My grandmother, Helen / Ellen / Eleanor (take your choice) Maude Lynch, was born in Nova Scotia, Canada in 1875 one of 8 children born to George and Lucinda Brown Lynch. I don’t know when my grandparents married and I only have one photograph of them together that I found purely by accident. She died in 1937 and my grandfather married women that my pop despised.
I’ll be looking further into this side of my family and, perhaps, will impart more about them in the future. But at the moment the task is causing me hesitate for some unknown reason.
BINGE WATCHING: Until just a few days ago I never heard the term “binge watching”. In fact, the term occurred to me prior to my having any knowledge of its existence when I found myself habitually watching some television program series on my Kindle Fire – one episode after another.
I now know that this is a relatively new, and widely recognized phenomenon – and that I have become part of it quite by accident.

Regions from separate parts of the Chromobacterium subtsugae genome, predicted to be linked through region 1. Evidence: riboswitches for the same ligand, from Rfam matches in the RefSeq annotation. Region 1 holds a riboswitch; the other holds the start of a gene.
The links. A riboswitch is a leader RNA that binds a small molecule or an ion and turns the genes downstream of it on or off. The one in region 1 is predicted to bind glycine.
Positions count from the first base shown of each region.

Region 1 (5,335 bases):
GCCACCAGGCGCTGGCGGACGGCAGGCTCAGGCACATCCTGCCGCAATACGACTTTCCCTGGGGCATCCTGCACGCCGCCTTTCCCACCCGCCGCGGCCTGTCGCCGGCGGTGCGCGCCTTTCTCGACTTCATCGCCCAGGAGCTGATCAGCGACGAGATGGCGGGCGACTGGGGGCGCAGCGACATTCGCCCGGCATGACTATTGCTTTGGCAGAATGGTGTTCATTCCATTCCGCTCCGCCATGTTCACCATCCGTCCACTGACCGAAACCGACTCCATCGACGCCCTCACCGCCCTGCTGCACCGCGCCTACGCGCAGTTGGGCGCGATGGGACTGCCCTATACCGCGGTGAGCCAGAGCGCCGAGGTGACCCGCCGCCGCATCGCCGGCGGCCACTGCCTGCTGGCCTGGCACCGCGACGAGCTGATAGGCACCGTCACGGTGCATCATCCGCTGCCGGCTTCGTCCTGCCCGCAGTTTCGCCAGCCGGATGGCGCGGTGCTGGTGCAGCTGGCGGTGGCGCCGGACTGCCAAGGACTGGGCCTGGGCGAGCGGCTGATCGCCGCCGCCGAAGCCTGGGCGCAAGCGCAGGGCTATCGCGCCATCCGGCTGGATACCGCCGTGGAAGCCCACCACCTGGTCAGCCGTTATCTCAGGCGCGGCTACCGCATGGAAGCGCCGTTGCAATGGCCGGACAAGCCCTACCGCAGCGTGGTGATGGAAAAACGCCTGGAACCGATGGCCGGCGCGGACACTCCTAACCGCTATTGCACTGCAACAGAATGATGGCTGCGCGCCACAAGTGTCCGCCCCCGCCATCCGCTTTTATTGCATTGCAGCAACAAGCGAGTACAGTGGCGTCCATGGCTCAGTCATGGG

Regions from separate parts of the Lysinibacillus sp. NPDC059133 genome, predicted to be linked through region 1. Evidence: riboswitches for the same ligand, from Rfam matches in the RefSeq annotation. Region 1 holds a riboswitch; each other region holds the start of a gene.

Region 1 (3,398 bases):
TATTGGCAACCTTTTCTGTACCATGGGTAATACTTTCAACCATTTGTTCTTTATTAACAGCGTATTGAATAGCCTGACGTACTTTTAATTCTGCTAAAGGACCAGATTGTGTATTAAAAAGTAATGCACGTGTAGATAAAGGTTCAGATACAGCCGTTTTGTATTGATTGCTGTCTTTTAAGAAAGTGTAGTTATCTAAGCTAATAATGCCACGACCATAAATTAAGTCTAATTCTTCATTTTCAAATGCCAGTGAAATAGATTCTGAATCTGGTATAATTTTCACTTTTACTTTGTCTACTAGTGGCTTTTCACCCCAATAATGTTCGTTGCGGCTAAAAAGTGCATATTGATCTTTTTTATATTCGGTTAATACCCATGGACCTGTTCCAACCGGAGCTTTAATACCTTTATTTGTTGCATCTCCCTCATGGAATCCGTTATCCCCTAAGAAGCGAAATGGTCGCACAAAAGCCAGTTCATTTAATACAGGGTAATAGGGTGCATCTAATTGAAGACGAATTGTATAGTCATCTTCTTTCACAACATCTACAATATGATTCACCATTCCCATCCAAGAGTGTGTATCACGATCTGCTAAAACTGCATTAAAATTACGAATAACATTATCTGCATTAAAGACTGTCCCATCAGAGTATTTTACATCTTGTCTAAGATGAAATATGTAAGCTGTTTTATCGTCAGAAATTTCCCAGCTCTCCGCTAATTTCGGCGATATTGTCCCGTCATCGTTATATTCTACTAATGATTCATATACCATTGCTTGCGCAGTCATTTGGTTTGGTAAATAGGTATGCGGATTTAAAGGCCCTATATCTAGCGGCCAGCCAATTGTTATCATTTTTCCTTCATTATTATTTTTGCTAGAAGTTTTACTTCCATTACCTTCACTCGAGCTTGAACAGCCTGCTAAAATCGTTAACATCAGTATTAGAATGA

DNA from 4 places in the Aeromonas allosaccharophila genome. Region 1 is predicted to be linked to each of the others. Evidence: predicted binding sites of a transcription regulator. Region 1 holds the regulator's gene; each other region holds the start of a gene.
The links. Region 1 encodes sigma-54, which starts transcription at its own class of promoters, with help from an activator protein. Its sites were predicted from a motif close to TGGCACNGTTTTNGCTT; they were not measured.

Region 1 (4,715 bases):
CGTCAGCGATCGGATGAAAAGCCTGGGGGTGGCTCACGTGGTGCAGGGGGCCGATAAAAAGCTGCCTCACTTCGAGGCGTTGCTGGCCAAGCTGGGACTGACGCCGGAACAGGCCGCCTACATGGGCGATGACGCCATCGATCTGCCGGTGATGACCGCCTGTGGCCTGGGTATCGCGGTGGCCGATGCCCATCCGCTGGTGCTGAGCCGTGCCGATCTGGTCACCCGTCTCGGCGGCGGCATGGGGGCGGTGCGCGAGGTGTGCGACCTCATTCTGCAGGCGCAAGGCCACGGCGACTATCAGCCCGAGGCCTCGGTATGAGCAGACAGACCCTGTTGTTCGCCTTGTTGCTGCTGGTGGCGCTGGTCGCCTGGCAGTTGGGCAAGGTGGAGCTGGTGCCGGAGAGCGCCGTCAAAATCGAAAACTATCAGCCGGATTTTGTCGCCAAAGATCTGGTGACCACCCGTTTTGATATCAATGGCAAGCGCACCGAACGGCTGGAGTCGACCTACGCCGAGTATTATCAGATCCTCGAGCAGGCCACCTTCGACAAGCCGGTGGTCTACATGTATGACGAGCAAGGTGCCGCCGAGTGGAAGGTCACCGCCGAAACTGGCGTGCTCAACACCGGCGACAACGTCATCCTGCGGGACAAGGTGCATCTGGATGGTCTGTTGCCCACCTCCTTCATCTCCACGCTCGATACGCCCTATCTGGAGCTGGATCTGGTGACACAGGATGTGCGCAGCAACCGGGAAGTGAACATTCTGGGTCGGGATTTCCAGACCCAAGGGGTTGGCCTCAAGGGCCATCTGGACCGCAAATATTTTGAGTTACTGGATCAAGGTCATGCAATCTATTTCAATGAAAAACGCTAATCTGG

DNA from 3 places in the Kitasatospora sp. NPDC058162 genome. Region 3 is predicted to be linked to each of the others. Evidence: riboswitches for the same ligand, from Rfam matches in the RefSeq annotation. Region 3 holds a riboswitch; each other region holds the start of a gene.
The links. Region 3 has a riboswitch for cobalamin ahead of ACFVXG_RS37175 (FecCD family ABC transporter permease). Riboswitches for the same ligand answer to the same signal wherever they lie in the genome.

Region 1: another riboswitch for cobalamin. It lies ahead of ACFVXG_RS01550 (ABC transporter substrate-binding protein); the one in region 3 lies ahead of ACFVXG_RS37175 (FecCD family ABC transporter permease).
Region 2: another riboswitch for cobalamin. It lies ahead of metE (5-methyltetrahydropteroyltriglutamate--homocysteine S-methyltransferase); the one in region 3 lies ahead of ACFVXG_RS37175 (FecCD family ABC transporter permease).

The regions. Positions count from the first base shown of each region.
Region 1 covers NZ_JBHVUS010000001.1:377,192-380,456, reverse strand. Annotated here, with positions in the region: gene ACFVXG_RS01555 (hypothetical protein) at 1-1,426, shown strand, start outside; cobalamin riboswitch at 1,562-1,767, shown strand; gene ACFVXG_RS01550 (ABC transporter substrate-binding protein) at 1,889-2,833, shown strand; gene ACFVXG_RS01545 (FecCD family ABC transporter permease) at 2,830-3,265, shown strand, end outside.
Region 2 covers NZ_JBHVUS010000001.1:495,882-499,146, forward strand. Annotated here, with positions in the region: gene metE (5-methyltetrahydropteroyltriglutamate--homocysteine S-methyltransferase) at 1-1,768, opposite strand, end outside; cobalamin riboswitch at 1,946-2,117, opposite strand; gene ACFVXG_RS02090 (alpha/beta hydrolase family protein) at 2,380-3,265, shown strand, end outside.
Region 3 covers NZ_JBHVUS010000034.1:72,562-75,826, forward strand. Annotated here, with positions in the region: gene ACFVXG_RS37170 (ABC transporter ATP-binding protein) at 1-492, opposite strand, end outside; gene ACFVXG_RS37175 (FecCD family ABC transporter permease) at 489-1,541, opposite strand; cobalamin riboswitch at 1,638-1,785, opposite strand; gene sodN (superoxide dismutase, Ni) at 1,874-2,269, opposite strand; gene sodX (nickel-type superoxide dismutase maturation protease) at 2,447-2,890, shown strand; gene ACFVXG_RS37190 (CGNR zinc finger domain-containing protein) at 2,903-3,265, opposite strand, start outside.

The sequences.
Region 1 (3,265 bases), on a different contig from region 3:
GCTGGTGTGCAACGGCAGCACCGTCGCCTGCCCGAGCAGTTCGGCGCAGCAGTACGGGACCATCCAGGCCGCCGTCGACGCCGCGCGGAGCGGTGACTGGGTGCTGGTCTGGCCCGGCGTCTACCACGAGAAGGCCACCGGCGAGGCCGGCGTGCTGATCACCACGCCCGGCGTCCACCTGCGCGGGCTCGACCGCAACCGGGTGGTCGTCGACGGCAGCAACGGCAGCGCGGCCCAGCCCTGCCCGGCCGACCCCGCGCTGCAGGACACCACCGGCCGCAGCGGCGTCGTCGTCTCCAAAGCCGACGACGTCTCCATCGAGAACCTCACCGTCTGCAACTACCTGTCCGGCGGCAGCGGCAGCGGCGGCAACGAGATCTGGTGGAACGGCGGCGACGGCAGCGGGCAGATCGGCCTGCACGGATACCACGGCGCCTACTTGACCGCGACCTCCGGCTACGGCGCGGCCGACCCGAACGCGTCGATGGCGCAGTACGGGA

I plan to quit. Just as soon as the series I’ve been watching ends. Pretty soon we’ll have to have a 12-step program for “binge-watchers”. “Hello, my name is ________ and I’m a binge-watcher.”
THE LAST ROOM: One of the things I’m trying to do in the new space at the museum is create a wall of old post cards. Below you can see my initial display.
I’m using old windows from our cottage at the Olympic Club to frame the cards. This looks okay – but I’m still not completely satisfied. I’ve tried several different approaches. This one still needs a bit more tweaking.
By the way I took this pic with one of my Kindle tablets. I didn’t have my regular camera with me and my Canon wasn’t working properly. It does an okay job.